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Mini Farming Guide to Vegetable Gardening: Self-Sufficiency from Asparagus to Zucchini (Mini Farming Guides) Paperback – June 1, 2012


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Mini Farming Guide to Vegetable Gardening: Self-Sufficiency from Asparagus to Zucchini (Mini Farming Guides) + Mini Farming: Self-Sufficiency on 1/4 Acre
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Product Details

  • Series: Mini Farming Guides
  • Paperback: 224 pages
  • Publisher: Skyhorse Publishing; 1 edition (June 1, 2012)
  • Language: English
  • ISBN-10: 1616086157
  • ISBN-13: 978-1616086152
  • Product Dimensions: 8.9 x 6 x 0.8 inches
  • Shipping Weight: 1.7 pounds (View shipping rates and policies)
  • Average Customer Review: 4.5 out of 5 stars  See all reviews (11 customer reviews)
  • Amazon Best Sellers Rank: #589,720 in Books (See Top 100 in Books)

Editorial Reviews

About the Author

Brett L. Markham is an engineer, third-generation farmer, and polymath. Using the methods explained in his book, he runs a profitable, Certified Naturally Grown mini farm on less than half an acre. Brett works full time as an engineer for a broadband ISP and farms in his spare time. He lives in New Ipswich, New Hampshire.

More About the Author

Hi! I'm Brett, your friendly mini-farming guru! I really have no idea what to say about myself that others might find useful or interesting, but I'll give it a try.

I'm interested in almost everything. I play lots of instruments and compose music, design custom embedded microcontrollers, have a ham radio license etc. etc. etc. But along with being a "thing" person I am a people person in that I care a lot about people and their wellbeing in the world around us.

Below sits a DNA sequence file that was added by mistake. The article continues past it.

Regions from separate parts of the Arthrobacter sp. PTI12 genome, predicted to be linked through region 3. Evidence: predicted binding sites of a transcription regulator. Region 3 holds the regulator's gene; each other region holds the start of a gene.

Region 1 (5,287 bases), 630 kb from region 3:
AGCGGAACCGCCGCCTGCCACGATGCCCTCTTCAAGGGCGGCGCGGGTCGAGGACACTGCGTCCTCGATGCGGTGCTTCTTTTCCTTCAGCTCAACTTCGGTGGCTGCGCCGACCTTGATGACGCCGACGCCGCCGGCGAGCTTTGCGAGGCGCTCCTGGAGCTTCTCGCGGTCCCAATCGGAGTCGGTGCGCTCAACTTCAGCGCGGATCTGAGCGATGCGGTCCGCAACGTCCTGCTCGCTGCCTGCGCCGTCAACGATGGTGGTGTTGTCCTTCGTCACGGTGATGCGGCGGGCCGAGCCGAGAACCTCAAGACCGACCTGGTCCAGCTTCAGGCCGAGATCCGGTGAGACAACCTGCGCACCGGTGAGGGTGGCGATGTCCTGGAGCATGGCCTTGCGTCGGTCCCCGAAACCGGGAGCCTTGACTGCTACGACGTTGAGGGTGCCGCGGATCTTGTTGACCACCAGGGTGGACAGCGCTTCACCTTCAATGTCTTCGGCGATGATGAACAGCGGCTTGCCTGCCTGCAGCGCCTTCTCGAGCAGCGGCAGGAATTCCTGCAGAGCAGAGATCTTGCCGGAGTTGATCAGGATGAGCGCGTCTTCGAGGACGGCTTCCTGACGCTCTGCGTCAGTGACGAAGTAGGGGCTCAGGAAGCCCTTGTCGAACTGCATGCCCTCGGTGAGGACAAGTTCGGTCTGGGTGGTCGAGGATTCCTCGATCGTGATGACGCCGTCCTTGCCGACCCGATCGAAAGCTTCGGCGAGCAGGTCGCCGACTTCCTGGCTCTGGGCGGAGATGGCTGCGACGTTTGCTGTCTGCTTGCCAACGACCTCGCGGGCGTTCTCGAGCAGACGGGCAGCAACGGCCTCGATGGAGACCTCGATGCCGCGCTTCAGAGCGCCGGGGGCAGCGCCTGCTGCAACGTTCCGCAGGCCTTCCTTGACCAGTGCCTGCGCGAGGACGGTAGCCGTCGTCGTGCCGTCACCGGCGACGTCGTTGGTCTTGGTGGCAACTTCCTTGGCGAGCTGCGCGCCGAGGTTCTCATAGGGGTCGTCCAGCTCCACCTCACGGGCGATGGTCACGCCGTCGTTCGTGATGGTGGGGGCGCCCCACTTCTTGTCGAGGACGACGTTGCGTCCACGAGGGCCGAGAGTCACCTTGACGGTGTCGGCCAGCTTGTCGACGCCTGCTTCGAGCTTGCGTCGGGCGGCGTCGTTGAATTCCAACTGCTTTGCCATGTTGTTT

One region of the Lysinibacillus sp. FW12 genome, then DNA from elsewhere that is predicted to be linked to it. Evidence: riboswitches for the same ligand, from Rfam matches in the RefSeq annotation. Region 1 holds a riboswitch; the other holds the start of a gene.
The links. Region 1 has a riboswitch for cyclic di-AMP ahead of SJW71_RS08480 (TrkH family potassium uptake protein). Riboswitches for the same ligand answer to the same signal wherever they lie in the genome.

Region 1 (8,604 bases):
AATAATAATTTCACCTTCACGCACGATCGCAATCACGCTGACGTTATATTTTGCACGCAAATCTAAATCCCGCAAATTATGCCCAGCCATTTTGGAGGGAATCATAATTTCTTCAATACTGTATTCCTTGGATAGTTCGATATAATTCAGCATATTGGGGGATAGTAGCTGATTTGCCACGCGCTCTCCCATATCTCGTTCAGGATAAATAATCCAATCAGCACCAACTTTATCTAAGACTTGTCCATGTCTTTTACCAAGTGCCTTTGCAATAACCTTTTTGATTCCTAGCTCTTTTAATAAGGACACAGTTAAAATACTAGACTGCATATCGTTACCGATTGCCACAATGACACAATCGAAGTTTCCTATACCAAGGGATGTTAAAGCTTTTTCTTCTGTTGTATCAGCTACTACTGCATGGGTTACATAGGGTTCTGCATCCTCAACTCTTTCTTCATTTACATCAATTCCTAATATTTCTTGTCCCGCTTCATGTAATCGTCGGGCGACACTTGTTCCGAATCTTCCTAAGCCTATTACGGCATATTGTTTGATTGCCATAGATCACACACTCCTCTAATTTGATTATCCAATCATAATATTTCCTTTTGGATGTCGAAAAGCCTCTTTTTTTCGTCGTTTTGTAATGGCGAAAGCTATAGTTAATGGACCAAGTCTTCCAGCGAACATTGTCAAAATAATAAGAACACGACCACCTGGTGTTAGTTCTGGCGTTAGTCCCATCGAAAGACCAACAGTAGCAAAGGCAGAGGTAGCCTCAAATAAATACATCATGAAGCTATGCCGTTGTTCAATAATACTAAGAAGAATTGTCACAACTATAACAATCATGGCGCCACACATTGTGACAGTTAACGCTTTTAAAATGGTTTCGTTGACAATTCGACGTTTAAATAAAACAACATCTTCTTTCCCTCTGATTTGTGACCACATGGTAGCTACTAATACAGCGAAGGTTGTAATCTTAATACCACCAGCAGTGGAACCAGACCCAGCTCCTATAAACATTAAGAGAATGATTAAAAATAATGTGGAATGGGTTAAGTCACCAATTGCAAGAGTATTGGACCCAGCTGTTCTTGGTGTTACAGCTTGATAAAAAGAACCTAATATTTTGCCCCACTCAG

That is what led me to write books. I have published other material under various pseudonyms; but the central idea is that these books, in some way, are intended to either help people help themselves or make sense of a world that can seem very chaotic.

I live on a mini-farm in New Hampshire where I grow a ton of food for purposes of self sufficiency plus raise some livestock. I shovel chicken manure about once a month, and believe (or hope) it is good for my character.

I do a lot of experimentation and research, and when I hit on something that will help people, I write about it.

I'm an intrinsically helpful guy; so feel free to send me inquiries about gardening via my website at www.markhamfarm.com.

Customer Reviews

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See all 11 customer reviews
Very helpful book well written.
Rylee and Gage
The content is good, but there should be some disclaimer out there that this material isn't new, despite it having a different title.
simplecircle
Brett Markham begins this book with some excellent reasons for growing your own vegetables.
wogan

Most Helpful Customer Reviews

33 of 34 people found the following review helpful By Ken H on August 1, 2012
Format: Paperback Verified Purchase
My purpose for writing this review is mainly to warn you that this book is the first 18 chapters of the Maximizing Your Mini Farm book. Word for word it's the same! However it does have a chapter 19 that is not in the bigger book. You don't need both books, just buy Maximizing Your Mini Farm since it has an additional 8 chapters not found in this smaller book. I bought both books and feel ripped off. I'm going to see if I can return this one.

Having said that, this is an excellent book with many great tips for growing veggies. Unlike the first 2 Mini Farming books, it's also the size of a typical book. While the pictures are beautiful, they're not particularly enlightening, with a few exceptions.